Take the 2-minute tour ×
Stack Overflow is a question and answer site for professional and enthusiast programmers. It's 100% free, no registration required.

I have a pselect running that is waiting on a TCP connection. That pselect is running in its own thread, thus I have a bunch of them running.

I have a timeout set on those pselect however, it seems when I run sockstat, I have some connections that NEVER get closed. 99% of them do. When I close the client that is making the connections altogether, I would think that after the timeout period, I'd be able to close those sockets. I have put breakpoints to check for a return value of zero, but it never happens.

In psuedo this is what I have

if((ret == pselect(..., timeout, NULL) <0 ){
//check errors
} else if (ret == 0)
{
//close connection for timing out
//I never land here, even though I can close the client side (thus presumably closing the connection)
}

What else can I do to debug if that is my problem? it's hard for me to tell exactly which socket fd's are getting left open, though I can see them in sockstat.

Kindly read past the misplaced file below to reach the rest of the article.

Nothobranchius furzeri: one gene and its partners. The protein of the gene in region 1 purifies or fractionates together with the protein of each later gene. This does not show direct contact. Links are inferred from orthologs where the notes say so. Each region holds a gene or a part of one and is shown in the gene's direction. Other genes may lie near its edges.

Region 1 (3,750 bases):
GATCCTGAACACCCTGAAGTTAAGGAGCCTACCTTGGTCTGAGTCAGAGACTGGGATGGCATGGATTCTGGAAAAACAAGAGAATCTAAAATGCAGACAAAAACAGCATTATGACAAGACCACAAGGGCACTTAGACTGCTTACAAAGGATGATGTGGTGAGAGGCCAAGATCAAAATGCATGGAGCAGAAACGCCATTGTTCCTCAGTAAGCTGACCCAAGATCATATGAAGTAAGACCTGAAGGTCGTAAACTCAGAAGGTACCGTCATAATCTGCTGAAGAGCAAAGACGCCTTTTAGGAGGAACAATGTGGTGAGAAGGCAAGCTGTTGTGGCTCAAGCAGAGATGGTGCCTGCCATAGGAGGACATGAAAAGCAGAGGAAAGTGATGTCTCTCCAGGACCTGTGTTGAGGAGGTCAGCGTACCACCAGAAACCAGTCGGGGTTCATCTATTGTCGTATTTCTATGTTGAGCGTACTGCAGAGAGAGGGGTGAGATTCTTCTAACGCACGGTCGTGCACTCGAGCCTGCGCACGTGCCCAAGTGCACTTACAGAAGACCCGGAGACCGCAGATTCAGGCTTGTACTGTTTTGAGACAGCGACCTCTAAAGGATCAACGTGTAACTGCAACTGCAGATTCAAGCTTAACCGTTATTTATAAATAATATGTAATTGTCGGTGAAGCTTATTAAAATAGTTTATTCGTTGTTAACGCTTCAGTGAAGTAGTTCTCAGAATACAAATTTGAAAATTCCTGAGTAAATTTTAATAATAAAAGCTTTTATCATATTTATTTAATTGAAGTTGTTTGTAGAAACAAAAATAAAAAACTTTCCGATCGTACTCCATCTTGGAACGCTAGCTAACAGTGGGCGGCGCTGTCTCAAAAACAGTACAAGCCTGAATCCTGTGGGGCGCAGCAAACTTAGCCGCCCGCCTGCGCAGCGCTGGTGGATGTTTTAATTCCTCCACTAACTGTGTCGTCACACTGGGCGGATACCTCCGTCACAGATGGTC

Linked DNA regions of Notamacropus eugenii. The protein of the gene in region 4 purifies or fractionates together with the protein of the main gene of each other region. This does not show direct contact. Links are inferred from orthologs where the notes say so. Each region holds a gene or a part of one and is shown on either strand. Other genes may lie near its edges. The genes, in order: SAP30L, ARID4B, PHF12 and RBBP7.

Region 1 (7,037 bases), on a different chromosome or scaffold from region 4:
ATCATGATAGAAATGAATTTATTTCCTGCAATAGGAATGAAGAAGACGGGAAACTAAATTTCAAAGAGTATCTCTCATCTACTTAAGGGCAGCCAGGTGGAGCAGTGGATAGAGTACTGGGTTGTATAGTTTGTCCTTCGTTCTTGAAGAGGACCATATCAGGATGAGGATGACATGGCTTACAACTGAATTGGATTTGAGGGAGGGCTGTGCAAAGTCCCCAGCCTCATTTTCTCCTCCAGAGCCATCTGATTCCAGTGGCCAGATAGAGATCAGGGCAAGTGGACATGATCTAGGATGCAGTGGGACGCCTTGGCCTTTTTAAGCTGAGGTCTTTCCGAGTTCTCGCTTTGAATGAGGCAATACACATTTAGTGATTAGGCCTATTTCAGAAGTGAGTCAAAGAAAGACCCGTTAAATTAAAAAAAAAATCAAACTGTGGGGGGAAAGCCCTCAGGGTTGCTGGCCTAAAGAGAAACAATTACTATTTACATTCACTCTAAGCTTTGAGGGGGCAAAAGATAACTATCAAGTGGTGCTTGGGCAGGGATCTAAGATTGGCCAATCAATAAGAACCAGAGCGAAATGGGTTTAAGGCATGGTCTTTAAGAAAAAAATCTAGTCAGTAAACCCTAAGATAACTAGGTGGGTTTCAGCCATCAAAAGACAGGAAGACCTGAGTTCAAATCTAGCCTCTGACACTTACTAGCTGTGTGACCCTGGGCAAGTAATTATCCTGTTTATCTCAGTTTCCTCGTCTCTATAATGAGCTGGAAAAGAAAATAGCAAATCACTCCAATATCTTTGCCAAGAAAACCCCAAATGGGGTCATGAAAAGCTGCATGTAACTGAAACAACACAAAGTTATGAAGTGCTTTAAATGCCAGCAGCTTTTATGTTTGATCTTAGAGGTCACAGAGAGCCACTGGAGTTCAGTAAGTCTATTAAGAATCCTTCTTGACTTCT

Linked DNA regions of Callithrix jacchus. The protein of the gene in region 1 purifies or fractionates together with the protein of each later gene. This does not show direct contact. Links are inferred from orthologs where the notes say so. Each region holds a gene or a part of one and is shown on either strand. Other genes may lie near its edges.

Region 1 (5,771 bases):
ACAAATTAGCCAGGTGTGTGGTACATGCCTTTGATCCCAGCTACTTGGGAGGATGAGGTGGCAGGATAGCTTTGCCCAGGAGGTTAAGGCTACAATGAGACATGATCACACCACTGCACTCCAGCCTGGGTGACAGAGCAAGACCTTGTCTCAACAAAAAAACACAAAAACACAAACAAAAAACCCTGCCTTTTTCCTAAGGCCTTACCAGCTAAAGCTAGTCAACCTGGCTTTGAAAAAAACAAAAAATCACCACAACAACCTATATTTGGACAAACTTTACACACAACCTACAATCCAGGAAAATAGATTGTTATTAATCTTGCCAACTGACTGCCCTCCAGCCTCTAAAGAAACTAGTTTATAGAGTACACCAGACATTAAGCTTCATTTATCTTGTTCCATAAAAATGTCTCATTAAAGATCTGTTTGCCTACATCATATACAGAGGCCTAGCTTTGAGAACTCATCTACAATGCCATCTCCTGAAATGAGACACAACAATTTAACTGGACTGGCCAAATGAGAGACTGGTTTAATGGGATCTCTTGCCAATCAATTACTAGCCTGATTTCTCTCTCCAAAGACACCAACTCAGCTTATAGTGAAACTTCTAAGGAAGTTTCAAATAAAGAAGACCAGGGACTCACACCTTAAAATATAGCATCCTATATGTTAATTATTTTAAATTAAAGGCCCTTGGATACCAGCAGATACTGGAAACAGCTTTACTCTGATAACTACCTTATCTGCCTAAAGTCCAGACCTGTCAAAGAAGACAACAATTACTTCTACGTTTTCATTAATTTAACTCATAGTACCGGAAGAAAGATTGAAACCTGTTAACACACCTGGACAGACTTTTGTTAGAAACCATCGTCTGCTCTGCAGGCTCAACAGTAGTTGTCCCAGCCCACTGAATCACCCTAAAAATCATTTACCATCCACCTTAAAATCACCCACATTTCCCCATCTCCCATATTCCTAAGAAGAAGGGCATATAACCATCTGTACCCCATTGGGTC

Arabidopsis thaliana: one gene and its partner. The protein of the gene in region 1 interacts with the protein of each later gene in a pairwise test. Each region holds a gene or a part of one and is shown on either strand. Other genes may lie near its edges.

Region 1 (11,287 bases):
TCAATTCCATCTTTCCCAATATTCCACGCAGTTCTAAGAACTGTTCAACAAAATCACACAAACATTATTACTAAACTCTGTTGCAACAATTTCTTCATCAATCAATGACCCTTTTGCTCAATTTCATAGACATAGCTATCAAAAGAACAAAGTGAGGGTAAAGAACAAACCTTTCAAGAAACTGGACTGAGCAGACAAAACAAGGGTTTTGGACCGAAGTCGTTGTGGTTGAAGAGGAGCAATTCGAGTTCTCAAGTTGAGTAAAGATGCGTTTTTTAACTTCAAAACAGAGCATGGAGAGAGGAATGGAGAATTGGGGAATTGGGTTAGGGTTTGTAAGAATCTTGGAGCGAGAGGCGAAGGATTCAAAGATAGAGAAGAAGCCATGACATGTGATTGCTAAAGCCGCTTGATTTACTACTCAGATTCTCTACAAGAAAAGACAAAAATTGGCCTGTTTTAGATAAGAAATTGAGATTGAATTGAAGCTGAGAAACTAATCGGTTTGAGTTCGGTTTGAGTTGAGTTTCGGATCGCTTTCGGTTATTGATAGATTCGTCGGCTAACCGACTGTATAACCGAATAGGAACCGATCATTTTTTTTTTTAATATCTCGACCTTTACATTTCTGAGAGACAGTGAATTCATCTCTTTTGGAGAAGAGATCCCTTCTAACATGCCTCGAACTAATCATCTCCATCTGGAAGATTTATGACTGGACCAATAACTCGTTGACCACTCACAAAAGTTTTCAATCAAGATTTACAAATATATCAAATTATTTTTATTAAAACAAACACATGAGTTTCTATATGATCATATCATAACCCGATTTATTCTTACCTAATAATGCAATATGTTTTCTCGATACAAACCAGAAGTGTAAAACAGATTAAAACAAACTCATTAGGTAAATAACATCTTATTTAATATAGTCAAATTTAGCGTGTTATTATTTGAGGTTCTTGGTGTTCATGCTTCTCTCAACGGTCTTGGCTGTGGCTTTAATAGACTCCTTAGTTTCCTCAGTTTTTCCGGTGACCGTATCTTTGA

share|improve this question
add comment

1 Answer 1

Your thread is probably spinning in the (not included) else case because a socket which is closed from the other end is both readable and writable. To get in the timeout case you'd want to hold the other end open for the timeout duration.

(The case you're in is POLLHUP in poll() terms)

share|improve this answer
    
I see...I will give this a try..I did have some other else blocks to check for the fd's in the set, but I don't think I just had a catch-all else –  Derek Jan 19 '13 at 15:37
    
@Derek: You don't need a catch-all else, just in some other clause than you've shown you will see that a remotely closed socket is in the read set and recv is going to return ECONNRESET. –  Ben Jackson Jan 19 '13 at 20:33
    
It will return zero if the peer disconnected gracefully. –  EJP Jan 21 '13 at 0:40
add comment

Your Answer

 
discard

By posting your answer, you agree to the privacy policy and terms of service.

Not the answer you're looking for? Browse other questions tagged or ask your own question.